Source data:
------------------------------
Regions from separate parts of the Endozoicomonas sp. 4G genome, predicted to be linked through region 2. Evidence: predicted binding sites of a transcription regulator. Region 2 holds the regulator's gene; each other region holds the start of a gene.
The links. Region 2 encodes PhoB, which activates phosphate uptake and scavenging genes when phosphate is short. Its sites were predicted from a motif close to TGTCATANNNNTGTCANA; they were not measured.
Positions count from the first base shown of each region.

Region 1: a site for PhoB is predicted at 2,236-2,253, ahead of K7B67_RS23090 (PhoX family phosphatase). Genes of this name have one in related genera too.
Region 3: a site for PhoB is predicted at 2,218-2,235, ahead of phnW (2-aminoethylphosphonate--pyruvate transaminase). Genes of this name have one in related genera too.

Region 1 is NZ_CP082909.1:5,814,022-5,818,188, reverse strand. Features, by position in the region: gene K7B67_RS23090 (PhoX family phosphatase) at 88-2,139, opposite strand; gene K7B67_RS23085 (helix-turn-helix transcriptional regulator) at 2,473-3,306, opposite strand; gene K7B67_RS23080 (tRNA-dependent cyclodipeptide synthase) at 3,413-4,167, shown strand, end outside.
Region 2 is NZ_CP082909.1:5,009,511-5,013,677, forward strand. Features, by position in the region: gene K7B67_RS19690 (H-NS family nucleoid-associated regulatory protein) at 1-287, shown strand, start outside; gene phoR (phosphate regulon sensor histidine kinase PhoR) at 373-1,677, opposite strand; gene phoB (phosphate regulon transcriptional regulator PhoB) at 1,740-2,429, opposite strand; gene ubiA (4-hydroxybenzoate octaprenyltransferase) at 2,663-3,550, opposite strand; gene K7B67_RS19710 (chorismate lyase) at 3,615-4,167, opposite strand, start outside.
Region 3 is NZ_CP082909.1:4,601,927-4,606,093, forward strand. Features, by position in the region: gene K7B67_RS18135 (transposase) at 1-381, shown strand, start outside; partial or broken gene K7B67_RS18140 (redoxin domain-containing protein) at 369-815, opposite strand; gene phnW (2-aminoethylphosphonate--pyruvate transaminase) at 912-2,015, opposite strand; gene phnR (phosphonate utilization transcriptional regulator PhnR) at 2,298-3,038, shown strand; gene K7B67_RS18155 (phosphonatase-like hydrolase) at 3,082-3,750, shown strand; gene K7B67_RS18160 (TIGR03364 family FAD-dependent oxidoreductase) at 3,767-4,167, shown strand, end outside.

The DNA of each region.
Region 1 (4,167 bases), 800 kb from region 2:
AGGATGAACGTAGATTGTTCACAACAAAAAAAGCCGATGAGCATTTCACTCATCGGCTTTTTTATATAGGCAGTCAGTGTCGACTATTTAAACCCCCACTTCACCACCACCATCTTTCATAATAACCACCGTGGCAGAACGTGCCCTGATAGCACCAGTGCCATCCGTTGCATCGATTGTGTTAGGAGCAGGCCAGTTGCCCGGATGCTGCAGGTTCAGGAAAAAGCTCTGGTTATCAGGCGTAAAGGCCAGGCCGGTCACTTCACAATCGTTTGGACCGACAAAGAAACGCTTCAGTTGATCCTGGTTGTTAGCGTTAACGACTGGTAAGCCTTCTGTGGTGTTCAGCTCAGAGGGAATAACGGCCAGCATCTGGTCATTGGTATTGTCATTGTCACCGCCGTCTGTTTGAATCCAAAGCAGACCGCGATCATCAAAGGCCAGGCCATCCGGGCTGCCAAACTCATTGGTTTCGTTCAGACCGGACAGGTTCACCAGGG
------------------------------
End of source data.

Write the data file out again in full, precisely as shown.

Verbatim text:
Regions from separate parts of the Endozoicomonas sp. 4G genome, predicted to be linked through region 2. Evidence: predicted binding sites of a transcription regulator. Region 2 holds the regulator's gene; each other region holds the start of a gene.
The links. Region 2 encodes PhoB, which activates phosphate uptake and scavenging genes when phosphate is short. Its sites were predicted from a motif close to TGTCATANNNNTGTCANA; they were not measured.
Positions count from the first base shown of each region.

Region 1: a site for PhoB is predicted at 2,236-2,253, ahead of K7B67_RS23090 (PhoX family phosphatase). Genes of this name have one in related genera too.
Region 3: a site for PhoB is predicted at 2,218-2,235, ahead of phnW (2-aminoethylphosphonate--pyruvate transaminase). Genes of this name have one in related genera too.

Region 1 is NZ_CP082909.1:5,814,022-5,818,188, reverse strand. Features, by position in the region: gene K7B67_RS23090 (PhoX family phosphatase) at 88-2,139, opposite strand; gene K7B67_RS23085 (helix-turn-helix transcriptional regulator) at 2,473-3,306, opposite strand; gene K7B67_RS23080 (tRNA-dependent cyclodipeptide synthase) at 3,413-4,167, shown strand, end outside.
Region 2 is NZ_CP082909.1:5,009,511-5,013,677, forward strand. Features, by position in the region: gene K7B67_RS19690 (H-NS family nucleoid-associated regulatory protein) at 1-287, shown strand, start outside; gene phoR (phosphate regulon sensor histidine kinase PhoR) at 373-1,677, opposite strand; gene phoB (phosphate regulon transcriptional regulator PhoB) at 1,740-2,429, opposite strand; gene ubiA (4-hydroxybenzoate octaprenyltransferase) at 2,663-3,550, opposite strand; gene K7B67_RS19710 (chorismate lyase) at 3,615-4,167, opposite strand, start outside.
Region 3 is NZ_CP082909.1:4,601,927-4,606,093, forward strand. Features, by position in the region: gene K7B67_RS18135 (transposase) at 1-381, shown strand, start outside; partial or broken gene K7B67_RS18140 (redoxin domain-containing protein) at 369-815, opposite strand; gene phnW (2-aminoethylphosphonate--pyruvate transaminase) at 912-2,015, opposite strand; gene phnR (phosphonate utilization transcriptional regulator PhnR) at 2,298-3,038, shown strand; gene K7B67_RS18155 (phosphonatase-like hydrolase) at 3,082-3,750, shown strand; gene K7B67_RS18160 (TIGR03364 family FAD-dependent oxidoreductase) at 3,767-4,167, shown strand, end outside.

The DNA of each region.
Region 1 (4,167 bases), 800 kb from region 2:
AGGATGAACGTAGATTGTTCACAACAAAAAAAGCCGATGAGCATTTCACTCATCGGCTTTTTTATATAGGCAGTCAGTGTCGACTATTTAAACCCCCACTTCACCACCACCATCTTTCATAATAACCACCGTGGCAGAACGTGCCCTGATAGCACCAGTGCCATCCGTTGCATCGATTGTGTTAGGAGCAGGCCAGTTGCCCGGATGCTGCAGGTTCAGGAAAAAGCTCTGGTTATCAGGCGTAAAGGCCAGGCCGGTCACTTCACAATCGTTTGGACCGACAAAGAAACGCTTCAGTTGATCCTGGTTGTTAGCGTTAACGACTGGTAAGCCTTCTGTGGTGTTCAGCTCAGAGGGAATAACGGCCAGCATCTGGTCATTGGTATTGTCATTGTCACCGCCGTCTGTTTGAATCCAAAGCAGACCGCGATCATCAAAGGCCAGGCCATCCGGGCTGCCAAACTCATTGGTTTCGTTCAGACCGGACAGGTTCACCAGGG